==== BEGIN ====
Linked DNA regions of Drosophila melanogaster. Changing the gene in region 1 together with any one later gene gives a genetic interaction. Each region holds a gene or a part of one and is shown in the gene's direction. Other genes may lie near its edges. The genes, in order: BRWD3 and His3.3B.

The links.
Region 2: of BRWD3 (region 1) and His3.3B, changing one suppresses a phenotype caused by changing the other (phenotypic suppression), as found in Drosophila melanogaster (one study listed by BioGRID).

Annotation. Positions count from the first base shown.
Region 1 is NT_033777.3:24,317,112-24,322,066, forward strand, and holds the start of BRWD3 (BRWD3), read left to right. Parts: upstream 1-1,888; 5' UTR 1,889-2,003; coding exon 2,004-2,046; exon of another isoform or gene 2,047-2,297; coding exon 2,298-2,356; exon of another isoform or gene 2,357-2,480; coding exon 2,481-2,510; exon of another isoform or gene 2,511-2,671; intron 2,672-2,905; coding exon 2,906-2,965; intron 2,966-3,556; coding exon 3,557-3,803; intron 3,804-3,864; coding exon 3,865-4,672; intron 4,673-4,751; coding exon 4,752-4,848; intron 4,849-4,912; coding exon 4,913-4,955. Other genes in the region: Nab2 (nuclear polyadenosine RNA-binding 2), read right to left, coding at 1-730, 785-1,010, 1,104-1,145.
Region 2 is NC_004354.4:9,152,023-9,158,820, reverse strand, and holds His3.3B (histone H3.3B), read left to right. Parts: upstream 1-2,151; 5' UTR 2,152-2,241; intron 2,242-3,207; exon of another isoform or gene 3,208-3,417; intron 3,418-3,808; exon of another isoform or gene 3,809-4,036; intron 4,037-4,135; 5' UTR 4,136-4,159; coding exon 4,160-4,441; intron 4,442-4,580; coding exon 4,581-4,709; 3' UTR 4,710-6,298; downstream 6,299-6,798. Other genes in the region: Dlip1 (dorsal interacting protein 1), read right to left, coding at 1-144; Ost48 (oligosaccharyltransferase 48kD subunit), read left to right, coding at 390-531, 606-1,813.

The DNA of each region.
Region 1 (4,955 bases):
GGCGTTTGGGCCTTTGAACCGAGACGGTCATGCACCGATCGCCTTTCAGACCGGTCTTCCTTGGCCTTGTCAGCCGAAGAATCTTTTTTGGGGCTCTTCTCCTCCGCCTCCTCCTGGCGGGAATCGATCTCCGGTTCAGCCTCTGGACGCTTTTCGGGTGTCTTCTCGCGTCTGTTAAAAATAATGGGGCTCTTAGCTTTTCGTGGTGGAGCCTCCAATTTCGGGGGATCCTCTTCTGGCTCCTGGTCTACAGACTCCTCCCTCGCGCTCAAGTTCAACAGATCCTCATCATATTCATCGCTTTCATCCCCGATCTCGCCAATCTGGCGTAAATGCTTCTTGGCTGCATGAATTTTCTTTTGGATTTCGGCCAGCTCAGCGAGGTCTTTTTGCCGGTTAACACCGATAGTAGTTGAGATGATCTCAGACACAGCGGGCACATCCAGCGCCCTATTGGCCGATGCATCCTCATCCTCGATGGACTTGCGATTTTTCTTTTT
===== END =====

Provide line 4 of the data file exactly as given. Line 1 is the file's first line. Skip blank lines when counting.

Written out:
Annotation. Positions count from the first base shown.